Another favorite line that draws attention to this notion of humility and being present in the moment is: “This is your life and it’s ending one minute at a time.” Thus Jack is pointing out every moment is so precious and he finds himself just going along working his job that he doesn’t enjoy and just doing things that he feels he ‘has to’ making him feel numb, lost, and disconnected from living. Jack feels he isn’t even alive as if he’s helplessly watching as his life ‘ticks away’. The constant travel and change Jack goes through is symbolic of his inner reality of being ungrounded and consumed by the ego’s endless searching that will never actually be satisfied, hence he feels his life is passing him by. And just as he is starting to sense a need for liberation, the teacher presents himself.
In comes Tyler Durden-
Jack loses his suitcase at which point he states how he had everything in that suitcase and then lists all his status brand clothing that define his ego’s identity and give him a sense of completion, fulfillment, and superiority. Then when arriving home from business travel Jack finds his apartment had an explosion inside and destroyed all of his material possessions. This along with the suitcase shows that Jack is starting from absolute scratch and he had to immediately let go of all material attachments. This is the first step in his liberation from the ego or in other words his external investments/identity. Thus his journey of transcendence begins as he aligns with his liberator, Tyler, who he calls after finding out about his apartment.
Jack and Tyler at the Bar:
Jack tells Tyler how he was so close to being perfect, so close to being complete based on his possessions, furniture, stereo system, wardrobe, etc. Tyler’s reply is that it’s meaningless and just says “shit man now it’s all gone, hmm, all gone…” in a very nonchalant, carefree tone, implying that it doesn’t really matter. Tyler then discusses how we’re consumers, by-products of a life-style obsession that has nothing to do with our actual survival. Murder, crime, poverty, these things don’t concern Tyler, what concerns him is television with 500 channels, celebrity magazines, branding of clothing, pharmaceuticals, etc. Tyler continues, “I say stop being perfect, I say stop trying to be complete, I say lets evolve, let the chips fall where they may.” This last statement is clearly a truth regarding evolution only continuing through surrendering that which no longer serves us. It is the ego and its attachments that hinder all evolution and maturity and therefore Tyler is drawing immediate attention to the issue at hand – ego vanity. For it is only the ego and its vanity that is capable of creating and upholding such a consumer system of complete meaninglessness.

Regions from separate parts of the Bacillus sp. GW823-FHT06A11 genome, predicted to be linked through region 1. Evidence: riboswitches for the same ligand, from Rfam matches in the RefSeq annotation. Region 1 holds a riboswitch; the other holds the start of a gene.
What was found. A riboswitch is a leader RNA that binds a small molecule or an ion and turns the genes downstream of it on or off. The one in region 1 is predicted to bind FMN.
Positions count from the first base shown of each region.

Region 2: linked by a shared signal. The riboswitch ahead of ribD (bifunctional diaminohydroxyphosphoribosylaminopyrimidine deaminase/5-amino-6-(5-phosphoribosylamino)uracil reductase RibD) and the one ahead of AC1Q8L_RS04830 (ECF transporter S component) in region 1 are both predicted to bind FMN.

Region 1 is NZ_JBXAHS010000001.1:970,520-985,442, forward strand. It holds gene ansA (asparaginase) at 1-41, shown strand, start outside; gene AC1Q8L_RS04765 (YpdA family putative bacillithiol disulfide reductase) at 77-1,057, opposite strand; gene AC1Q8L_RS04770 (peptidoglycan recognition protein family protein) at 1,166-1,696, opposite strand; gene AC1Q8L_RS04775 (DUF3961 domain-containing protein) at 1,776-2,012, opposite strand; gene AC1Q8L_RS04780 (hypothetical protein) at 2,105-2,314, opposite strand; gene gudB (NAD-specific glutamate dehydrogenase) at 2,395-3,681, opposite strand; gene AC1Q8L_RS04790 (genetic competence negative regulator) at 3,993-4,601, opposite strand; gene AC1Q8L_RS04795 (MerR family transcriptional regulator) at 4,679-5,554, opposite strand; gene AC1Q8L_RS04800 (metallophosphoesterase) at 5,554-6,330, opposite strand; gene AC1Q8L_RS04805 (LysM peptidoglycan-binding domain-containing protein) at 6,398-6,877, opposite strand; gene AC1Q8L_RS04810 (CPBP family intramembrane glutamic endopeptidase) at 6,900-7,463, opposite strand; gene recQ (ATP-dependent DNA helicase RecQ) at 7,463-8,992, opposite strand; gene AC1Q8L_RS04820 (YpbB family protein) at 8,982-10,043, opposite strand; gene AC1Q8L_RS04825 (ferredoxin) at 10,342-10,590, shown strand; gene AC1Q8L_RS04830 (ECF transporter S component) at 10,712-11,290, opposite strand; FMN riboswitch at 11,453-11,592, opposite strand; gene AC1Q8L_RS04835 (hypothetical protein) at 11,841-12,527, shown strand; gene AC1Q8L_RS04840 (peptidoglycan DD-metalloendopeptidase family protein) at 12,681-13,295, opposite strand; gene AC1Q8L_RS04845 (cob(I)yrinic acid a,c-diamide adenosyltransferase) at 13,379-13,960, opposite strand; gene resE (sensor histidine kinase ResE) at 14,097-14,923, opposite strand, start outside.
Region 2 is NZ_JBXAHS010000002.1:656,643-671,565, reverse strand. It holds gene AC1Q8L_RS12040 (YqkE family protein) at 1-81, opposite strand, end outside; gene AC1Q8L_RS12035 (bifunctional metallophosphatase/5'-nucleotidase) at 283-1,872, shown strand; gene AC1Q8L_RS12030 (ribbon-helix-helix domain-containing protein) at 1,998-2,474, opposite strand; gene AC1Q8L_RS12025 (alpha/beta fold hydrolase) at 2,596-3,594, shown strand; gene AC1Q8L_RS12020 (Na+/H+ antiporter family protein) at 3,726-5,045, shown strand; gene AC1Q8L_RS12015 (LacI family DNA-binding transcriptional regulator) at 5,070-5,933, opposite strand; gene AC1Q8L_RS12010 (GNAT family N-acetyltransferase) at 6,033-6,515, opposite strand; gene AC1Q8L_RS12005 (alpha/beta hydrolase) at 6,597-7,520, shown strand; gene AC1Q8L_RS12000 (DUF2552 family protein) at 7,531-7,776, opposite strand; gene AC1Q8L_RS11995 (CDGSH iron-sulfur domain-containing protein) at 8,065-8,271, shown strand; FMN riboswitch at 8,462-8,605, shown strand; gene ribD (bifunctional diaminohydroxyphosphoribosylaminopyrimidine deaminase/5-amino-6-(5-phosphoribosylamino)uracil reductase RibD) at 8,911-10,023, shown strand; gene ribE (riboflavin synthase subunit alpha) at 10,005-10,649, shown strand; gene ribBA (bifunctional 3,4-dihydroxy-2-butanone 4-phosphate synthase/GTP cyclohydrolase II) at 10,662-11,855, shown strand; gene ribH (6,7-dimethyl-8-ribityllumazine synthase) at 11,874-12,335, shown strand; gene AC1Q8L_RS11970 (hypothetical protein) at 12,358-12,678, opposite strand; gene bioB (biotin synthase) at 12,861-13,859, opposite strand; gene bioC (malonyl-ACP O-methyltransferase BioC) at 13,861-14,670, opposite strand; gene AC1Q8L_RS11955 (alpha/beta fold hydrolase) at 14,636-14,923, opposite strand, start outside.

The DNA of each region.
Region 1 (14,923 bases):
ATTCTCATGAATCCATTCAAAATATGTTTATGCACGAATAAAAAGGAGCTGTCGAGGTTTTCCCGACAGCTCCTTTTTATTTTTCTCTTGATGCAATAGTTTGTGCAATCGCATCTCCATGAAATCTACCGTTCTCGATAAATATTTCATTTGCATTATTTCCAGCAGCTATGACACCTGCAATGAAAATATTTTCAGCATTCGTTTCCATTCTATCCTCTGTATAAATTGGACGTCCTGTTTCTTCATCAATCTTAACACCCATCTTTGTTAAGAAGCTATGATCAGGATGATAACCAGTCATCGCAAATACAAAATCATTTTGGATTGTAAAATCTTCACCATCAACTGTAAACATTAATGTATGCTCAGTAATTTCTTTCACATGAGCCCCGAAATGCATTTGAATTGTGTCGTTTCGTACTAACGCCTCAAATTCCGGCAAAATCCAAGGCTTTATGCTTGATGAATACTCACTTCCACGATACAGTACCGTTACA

“It’s okay it’s just stuff…”-Jack
“Well you did lose a lot of versatile solutions for modern living.” -Tyler
“My insurance will most likely cover it…[pause]…what?” – Jack
“The things you own, end up owning you, but do what’ca like man.” -Tyler
This whole conversation is quite significant and clearly demonstrates the ridiculousness of our modern, ego created, culture and the emphasis of obsession with materialism/external approval. Tyler is tapping into a profound truth when he mentions that we should evolve and let the chips fall where they may for in so doing we let go of seeking control and therefore allow the ego’s attachments to dissolve. Tyler is essentially pointing out that transcendence comes through the power of surrender and letting go of constantly trying to ‘reach completion’, which in not even a possibility anyway. Life is an eternal evolution…
Leaving the bar Tyler asks Jack to hit him as hard as he can. This is Tyler seeking to destroy the ego’s attachment/investment in the body and vanity. Tyler and Jack use fighting as their source of feeling alive in a world where so many are completely numb from the monotony of modern society. Due to all the entertainment distractions people are never truly present or alive, always occupied with egoic thought and endless pursuits of an ultimately unfulfilling nature. Whereas through fighting one is forced into the moment, for any slip of losing focus would most likely result in pain or injury from the opponent. Society is generally safe now which means the ego can have larger control over the mind since there isn’t any immediate danger to stay present for. This is what Tyler and Jack discover… the infinite presence during fighting is the Divine, the feeling alive that they discuss is the feeling of being present in the moment, free of egoic incessant thought. This same concept applies to all sports and extreme hobbies. In rock climbing, surfing, football, hang gliding, skiing, and so forth, one has to maintain present or else it could mean injury or death. Within the radical present there can be no suffering only an intense sense of aliveness and a recognition of life’s profound fleeting nature. No ‘moment’ will ever be the same again for life is ephemeral and thus it is only wise to stay as completely present in honor of each passing creation of the universe. After fighting for a while Jack and Tyler revel in their liberation together before heading home.